Tuesday, October 4, 2022

The 1912 375 West End Avenue


On June 22, 1912, the Record & Guide reported on "The Reconstruction of West End Avenue."  The writer commented, "Often it is said that thirty years, a single generation in time, spans the average economic usefulness of buildings in the path of metropolitan progress."  The life expectancy of sumptuous homes on West End Avenue, however, was in some cases half that long.  The article noted that "West End Avenue is well started on its second era of reconstruction" with modern apartment buildings replacing private homes.

In listing the staggering number of construction projects, the article said, "At 78th Street the Cambridge Construction Co. is just finishing an operation."  The 12-story apartment building had replaced five rowhouses.  It was designed by Schwartz & Gross in the Beaux Arts style, with notable hints of the new Arts & Crafts style.  A two-story limestone base supported ten floors faced in Flemish bond brown brick.  A series of intermediate stone cornices visually relieved the block-like mass, while the architects drew the eye upward by adorning the mid-section corner windows with iron-railed balconies and framing them in limestone.  Frothy Beaux Arts cartouches and carvings decorated the tenth floor and terminal cornices.

from the 1913 Supplement to the World's New York Apartment House Album (copyright expired)

There were just two apartments per floor, one with 8 rooms and the other with 9, each with three bathrooms.  The World's New York Apartment House Album said, "Excellent judgment has been used in the layout of each apartment to make the arrangement of rooms meet the demands of the most particular housekeeper."  Up-to-date amenities included "modern clothes dryers, water filter, laundries with patent steam doors, a private locker and storeroom for each tenant."  The brochure said the apartments afforded "each tenant the luxury and exclusiveness of a private residence."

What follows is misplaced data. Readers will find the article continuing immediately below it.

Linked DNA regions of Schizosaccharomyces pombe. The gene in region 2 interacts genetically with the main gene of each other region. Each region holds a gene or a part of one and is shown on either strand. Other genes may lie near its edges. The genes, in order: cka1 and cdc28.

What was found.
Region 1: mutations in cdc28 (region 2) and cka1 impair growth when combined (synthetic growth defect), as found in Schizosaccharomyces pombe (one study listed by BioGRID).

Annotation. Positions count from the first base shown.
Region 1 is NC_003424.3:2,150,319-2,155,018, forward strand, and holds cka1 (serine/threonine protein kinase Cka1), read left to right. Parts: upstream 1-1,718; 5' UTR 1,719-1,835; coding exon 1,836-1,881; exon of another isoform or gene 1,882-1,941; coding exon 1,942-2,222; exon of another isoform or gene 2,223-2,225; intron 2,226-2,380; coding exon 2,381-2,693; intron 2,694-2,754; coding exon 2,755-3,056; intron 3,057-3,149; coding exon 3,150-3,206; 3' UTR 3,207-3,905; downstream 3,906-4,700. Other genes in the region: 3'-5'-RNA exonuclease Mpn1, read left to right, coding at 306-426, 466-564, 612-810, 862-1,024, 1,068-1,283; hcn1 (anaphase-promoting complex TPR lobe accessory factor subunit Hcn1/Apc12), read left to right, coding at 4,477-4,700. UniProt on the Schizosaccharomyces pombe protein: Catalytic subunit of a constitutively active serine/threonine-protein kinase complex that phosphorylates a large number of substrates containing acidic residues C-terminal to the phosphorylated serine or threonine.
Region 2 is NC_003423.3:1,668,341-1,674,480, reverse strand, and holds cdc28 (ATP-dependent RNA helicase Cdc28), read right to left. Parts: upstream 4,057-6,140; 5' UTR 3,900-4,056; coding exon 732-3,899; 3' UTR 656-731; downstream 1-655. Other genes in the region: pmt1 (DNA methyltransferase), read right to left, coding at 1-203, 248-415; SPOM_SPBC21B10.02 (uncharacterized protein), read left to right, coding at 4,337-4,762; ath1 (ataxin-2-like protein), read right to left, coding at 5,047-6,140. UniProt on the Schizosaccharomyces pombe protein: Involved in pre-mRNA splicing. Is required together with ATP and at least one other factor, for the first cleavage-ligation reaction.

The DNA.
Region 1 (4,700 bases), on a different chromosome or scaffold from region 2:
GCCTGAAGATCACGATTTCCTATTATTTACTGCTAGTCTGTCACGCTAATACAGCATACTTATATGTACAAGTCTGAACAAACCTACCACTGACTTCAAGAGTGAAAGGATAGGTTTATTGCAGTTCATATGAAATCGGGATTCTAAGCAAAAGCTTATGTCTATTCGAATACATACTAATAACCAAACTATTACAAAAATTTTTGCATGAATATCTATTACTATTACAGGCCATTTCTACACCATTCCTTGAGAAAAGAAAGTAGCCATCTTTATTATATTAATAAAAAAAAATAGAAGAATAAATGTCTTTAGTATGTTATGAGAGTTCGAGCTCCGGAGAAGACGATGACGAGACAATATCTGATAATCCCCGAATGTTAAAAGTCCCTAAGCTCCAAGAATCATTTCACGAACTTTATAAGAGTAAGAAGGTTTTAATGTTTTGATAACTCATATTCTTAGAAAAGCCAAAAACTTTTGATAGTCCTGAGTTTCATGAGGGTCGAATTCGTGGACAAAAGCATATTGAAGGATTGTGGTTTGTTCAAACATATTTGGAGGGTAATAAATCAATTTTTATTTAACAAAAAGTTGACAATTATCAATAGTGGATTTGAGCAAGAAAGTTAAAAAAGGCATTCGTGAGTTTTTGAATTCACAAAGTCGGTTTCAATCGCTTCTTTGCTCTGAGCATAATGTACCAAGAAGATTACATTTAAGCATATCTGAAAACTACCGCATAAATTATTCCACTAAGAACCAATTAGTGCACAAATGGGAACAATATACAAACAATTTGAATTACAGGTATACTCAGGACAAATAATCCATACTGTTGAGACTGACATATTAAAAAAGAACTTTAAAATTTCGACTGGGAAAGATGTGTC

from the 1913 Supplement to the World's New York Apartment House Album (copyright expired)

For the most part, the well-to-do residents used their apartments only during the winter season.  They spent the warm months in country homes or resorts.  The summer house of retired commission merchant David Spero and his family was at Far Rockaway.  They closed it for the season on October 3, 1913, but just over a week later, Spero went back "for his golf sticks," according to The New York Sun.  He "found that 148 pieces of silverware, bronze ornaments and two blue bathing suits were gone."  The silverware was valued at $1,700, or around $48,000 in 2022.

The following Saturday, Detective Cooney was walking along Central Avenue in the neighboring village of Lawrence and noticed a young man wearing "under his coat one of Mr. Spero's blue bathing shirts."  David Murphy, who was 17-years-old, quickly confessed to the burglary, admitting "he and another carried the silverware away in four automobile suitcases they found in the house, and that before leaving they dined upon crème de menthe and sandwiches."  His confession led to the quick apprehension of his accomplice, 17-year-old Edward Seeley.  The New York Sun reported, "He too was wearing one of the blue bathing shirts."

The most intriguing resident of 375 West End Avenue was one of its first.  John Whipple Frothingham came from a prominent, old New York family.  The director of the Brooklyn Academy of Music, he maintained a country home in Tarrytown, New York.

Passionately concerned about an outbreak of typhus in the Balkins during the First World War, Frothingham formed, funded, and sent a group of American nurses and physicians to Serbia in 1915.  Among them were nurse Stephanie Hampl of John Hopkins Hospital in Baltimore, and her fiancé, Dr. John Kara.  Tragically, while working there, Kara "fell a victim to the dreaded disease," according to the New York Herald.